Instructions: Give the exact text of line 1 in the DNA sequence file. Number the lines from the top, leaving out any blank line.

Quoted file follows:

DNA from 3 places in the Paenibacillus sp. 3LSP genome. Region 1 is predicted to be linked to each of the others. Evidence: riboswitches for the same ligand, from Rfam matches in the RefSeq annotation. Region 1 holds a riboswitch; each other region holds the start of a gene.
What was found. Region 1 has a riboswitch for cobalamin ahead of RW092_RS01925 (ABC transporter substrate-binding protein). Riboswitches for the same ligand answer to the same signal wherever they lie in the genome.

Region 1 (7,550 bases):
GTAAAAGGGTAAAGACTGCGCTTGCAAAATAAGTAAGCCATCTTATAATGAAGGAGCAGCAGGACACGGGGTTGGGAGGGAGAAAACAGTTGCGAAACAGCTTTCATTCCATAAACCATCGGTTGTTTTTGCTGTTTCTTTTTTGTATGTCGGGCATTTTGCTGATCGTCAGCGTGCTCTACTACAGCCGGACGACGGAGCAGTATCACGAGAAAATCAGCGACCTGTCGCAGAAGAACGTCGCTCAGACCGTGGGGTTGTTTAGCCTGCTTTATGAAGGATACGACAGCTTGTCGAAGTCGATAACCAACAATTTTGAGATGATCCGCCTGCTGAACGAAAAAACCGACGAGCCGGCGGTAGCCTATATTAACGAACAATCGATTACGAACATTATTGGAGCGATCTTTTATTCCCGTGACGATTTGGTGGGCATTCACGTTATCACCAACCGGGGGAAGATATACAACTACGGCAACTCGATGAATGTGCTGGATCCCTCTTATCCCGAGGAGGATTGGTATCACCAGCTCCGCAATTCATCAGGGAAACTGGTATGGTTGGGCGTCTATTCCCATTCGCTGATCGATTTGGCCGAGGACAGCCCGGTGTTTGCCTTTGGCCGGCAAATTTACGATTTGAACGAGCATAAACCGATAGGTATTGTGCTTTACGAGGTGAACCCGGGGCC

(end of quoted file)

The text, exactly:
DNA from 3 places in the Paenibacillus sp. 3LSP genome. Region 1 is predicted to be linked to each of the others. Evidence: riboswitches for the same ligand, from Rfam matches in the RefSeq annotation. Region 1 holds a riboswitch; each other region holds the start of a gene.